You could chalk up Spidey’s first appearance on TV (barring short sketches on The Electric Company) being tranquilizing due to the complete absence of any special effects and miscasting. Remember when Spider-Man went to Hong Kong? Yeah, he did. You would think Spider-Man traveling to Hong King to fight bad guys would be visually arresting and action-packed. Nope. It was A LOT of our hero climbing walls really slowly, and wondering what the fake-looking webs were made of that were somehow entangling villains.

Plus, there was nary any of the acrobatics for which the webslinger is known. Actor Nicholas Hammond absolutely looked the part of Peter Parker, but he was so earnest. And bland. Peter Parker is quippy and down on his luck. Sometimes being handsome can inhibit the hero.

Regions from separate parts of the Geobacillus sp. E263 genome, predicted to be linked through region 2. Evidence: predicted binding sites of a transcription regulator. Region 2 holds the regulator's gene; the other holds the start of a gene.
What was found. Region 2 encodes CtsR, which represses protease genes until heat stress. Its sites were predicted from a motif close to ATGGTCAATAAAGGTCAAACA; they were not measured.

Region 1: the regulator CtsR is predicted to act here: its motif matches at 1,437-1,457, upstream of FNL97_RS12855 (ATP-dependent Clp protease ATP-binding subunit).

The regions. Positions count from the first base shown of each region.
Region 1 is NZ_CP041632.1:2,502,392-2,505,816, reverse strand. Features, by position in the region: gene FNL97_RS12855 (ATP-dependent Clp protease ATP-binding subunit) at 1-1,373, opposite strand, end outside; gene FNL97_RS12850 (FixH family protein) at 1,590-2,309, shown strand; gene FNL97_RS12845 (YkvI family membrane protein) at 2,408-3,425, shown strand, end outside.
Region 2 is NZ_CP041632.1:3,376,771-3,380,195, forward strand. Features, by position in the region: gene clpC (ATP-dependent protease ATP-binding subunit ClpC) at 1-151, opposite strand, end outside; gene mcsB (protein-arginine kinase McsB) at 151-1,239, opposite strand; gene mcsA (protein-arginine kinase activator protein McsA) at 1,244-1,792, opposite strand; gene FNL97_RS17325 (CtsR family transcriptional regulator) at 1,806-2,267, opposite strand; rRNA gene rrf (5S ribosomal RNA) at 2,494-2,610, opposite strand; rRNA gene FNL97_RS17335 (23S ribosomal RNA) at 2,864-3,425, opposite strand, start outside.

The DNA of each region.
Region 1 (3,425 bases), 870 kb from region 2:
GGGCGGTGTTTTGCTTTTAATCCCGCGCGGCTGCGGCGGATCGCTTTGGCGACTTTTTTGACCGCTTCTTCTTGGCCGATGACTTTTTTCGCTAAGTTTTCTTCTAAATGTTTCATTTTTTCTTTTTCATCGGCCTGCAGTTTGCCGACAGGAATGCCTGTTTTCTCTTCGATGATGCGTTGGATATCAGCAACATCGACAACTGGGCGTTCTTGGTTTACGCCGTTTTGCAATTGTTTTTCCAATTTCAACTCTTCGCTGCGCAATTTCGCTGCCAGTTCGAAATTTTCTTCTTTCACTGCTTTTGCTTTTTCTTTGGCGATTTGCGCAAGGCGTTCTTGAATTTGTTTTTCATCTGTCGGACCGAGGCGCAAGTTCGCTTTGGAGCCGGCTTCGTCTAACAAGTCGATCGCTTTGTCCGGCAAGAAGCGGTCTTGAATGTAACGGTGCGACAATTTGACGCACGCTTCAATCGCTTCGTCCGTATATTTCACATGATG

Hulk Thor Daredevil

5) Thor and Daredevil of The Incredible Hulk TV movies (1988–1989)

The costumes alone! Prior to Marvel’s emergence as a motion-picture money farm, the company dabbled in TV. One of its more successful properties was The Incredible Hulk television series. The main reason for this success was the nuanced, sensitive portrayal by Bill Bixby of the mild-mannered geneticist who turns into a rage monster against his will. You cared about the dude, and hoped he could find a cure.

Fast-forward to the late ’80s, when Marvel was basically bankrupt and needed some cash. Hence the decision to revive the previously grounded in reality Hulk series and add more superheroes. Like I said, the original series was basically about a dude dealing with a medical condition. It went awry when the two TV movies introduced a Norse god with a magical hammer, and a blind lawyer with radar vision and ninja training. Things quickly become cheesy. You might note that those versions of Thor and Daredevil didn’t receive the TV series for which Marvel had hoped. That was for a good reason.